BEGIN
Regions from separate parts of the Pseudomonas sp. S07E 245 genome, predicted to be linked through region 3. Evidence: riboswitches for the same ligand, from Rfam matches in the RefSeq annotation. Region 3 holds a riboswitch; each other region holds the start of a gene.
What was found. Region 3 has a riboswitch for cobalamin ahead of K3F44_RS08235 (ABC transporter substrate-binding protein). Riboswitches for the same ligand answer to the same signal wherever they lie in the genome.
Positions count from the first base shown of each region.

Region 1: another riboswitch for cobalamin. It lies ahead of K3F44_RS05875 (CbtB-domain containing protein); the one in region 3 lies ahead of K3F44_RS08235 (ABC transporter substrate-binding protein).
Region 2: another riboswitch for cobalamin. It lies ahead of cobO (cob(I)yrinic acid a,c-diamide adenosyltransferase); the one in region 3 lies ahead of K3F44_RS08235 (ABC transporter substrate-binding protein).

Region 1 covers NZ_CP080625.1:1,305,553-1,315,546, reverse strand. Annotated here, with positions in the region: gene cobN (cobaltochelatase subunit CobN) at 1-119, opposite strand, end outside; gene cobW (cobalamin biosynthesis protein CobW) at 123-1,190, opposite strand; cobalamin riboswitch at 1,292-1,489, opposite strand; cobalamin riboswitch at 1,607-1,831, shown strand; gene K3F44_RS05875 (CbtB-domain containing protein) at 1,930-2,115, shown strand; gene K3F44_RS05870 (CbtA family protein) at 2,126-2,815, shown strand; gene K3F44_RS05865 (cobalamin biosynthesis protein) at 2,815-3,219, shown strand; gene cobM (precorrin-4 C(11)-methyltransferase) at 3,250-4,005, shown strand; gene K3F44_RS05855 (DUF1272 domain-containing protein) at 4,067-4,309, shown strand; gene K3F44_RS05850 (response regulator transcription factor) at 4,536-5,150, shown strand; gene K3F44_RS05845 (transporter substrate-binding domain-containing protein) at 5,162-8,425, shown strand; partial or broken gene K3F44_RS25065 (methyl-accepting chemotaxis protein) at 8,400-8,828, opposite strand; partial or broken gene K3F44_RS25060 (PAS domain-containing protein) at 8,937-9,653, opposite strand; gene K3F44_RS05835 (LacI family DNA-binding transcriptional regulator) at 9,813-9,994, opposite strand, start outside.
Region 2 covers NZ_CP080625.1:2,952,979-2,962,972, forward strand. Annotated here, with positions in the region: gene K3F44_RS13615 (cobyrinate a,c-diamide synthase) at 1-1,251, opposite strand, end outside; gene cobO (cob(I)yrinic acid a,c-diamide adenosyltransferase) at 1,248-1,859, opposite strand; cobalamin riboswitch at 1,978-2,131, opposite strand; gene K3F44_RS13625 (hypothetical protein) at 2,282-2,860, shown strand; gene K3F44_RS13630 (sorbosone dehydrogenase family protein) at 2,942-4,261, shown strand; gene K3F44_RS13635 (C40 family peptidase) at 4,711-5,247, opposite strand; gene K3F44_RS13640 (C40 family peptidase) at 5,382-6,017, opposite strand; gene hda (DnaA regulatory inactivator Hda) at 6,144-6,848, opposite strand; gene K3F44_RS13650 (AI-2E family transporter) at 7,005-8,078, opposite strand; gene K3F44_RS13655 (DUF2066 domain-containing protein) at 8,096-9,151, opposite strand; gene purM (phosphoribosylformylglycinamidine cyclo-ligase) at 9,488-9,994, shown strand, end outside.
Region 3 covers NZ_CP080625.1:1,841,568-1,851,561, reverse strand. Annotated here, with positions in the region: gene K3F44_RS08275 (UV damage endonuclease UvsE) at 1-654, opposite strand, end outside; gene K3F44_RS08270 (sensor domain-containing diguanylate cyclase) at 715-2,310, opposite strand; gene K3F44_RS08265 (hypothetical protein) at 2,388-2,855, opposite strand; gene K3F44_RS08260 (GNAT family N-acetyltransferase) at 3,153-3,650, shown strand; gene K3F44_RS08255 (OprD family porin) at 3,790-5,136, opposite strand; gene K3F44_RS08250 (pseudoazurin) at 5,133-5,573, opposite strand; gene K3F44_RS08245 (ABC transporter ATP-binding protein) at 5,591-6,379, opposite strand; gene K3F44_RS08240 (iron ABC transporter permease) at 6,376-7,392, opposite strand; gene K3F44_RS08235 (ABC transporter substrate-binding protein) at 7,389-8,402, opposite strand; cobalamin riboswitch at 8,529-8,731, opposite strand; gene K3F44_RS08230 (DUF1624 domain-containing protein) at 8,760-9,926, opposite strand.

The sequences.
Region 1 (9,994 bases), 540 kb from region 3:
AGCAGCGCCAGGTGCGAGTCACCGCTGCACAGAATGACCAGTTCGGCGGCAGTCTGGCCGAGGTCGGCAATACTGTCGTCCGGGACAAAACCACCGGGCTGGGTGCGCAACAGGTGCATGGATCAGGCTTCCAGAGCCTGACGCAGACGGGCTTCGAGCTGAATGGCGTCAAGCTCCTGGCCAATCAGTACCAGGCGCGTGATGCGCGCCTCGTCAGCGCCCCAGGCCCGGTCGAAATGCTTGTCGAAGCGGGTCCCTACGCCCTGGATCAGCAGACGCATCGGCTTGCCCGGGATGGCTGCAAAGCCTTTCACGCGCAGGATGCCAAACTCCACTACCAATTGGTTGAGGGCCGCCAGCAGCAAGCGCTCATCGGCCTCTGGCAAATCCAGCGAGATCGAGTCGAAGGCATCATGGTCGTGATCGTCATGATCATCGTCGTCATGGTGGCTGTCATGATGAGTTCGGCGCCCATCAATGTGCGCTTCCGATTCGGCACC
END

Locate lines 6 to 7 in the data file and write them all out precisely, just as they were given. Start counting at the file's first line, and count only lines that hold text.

Region 1 covers NZ_CP080625.1:1,305,553-1,315,546, reverse strand. Annotated here, with positions in the region: gene cobN (cobaltochelatase subunit CobN) at 1-119, opposite strand, end outside; gene cobW (cobalamin biosynthesis protein CobW) at 123-1,190, opposite strand; cobalamin riboswitch at 1,292-1,489, opposite strand; cobalamin riboswitch at 1,607-1,831, shown strand; gene K3F44_RS05875 (CbtB-domain containing protein) at 1,930-2,115, shown strand; gene K3F44_RS05870 (CbtA family protein) at 2,126-2,815, shown strand; gene K3F44_RS05865 (cobalamin biosynthesis protein) at 2,815-3,219, shown strand; gene cobM (precorrin-4 C(11)-methyltransferase) at 3,250-4,005, shown strand; gene K3F44_RS05855 (DUF1272 domain-containing protein) at 4,067-4,309, shown strand; gene K3F44_RS05850 (response regulator transcription factor) at 4,536-5,150, shown strand; gene K3F44_RS05845 (transporter substrate-binding domain-containing protein) at 5,162-8,425, shown strand; partial or broken gene K3F44_RS25065 (methyl-accepting chemotaxis protein) at 8,400-8,828, opposite strand; partial or broken gene K3F44_RS25060 (PAS domain-containing protein) at 8,937-9,653, opposite strand; gene K3F44_RS05835 (LacI family DNA-binding transcriptional regulator) at 9,813-9,994, opposite strand, start outside.
Region 2 covers NZ_CP080625.1:2,952,979-2,962,972, forward strand. Annotated here, with positions in the region: gene K3F44_RS13615 (cobyrinate a,c-diamide synthase) at 1-1,251, opposite strand, end outside; gene cobO (cob(I)yrinic acid a,c-diamide adenosyltransferase) at 1,248-1,859, opposite strand; cobalamin riboswitch at 1,978-2,131, opposite strand; gene K3F44_RS13625 (hypothetical protein) at 2,282-2,860, shown strand; gene K3F44_RS13630 (sorbosone dehydrogenase family protein) at 2,942-4,261, shown strand; gene K3F44_RS13635 (C40 family peptidase) at 4,711-5,247, opposite strand; gene K3F44_RS13640 (C40 family peptidase) at 5,382-6,017, opposite strand; gene hda (DnaA regulatory inactivator Hda) at 6,144-6,848, opposite strand; gene K3F44_RS13650 (AI-2E family transporter) at 7,005-8,078, opposite strand; gene K3F44_RS13655 (DUF2066 domain-containing protein) at 8,096-9,151, opposite strand; gene purM (phosphoribosylformylglycinamidine cyclo-ligase) at 9,488-9,994, shown strand, end outside.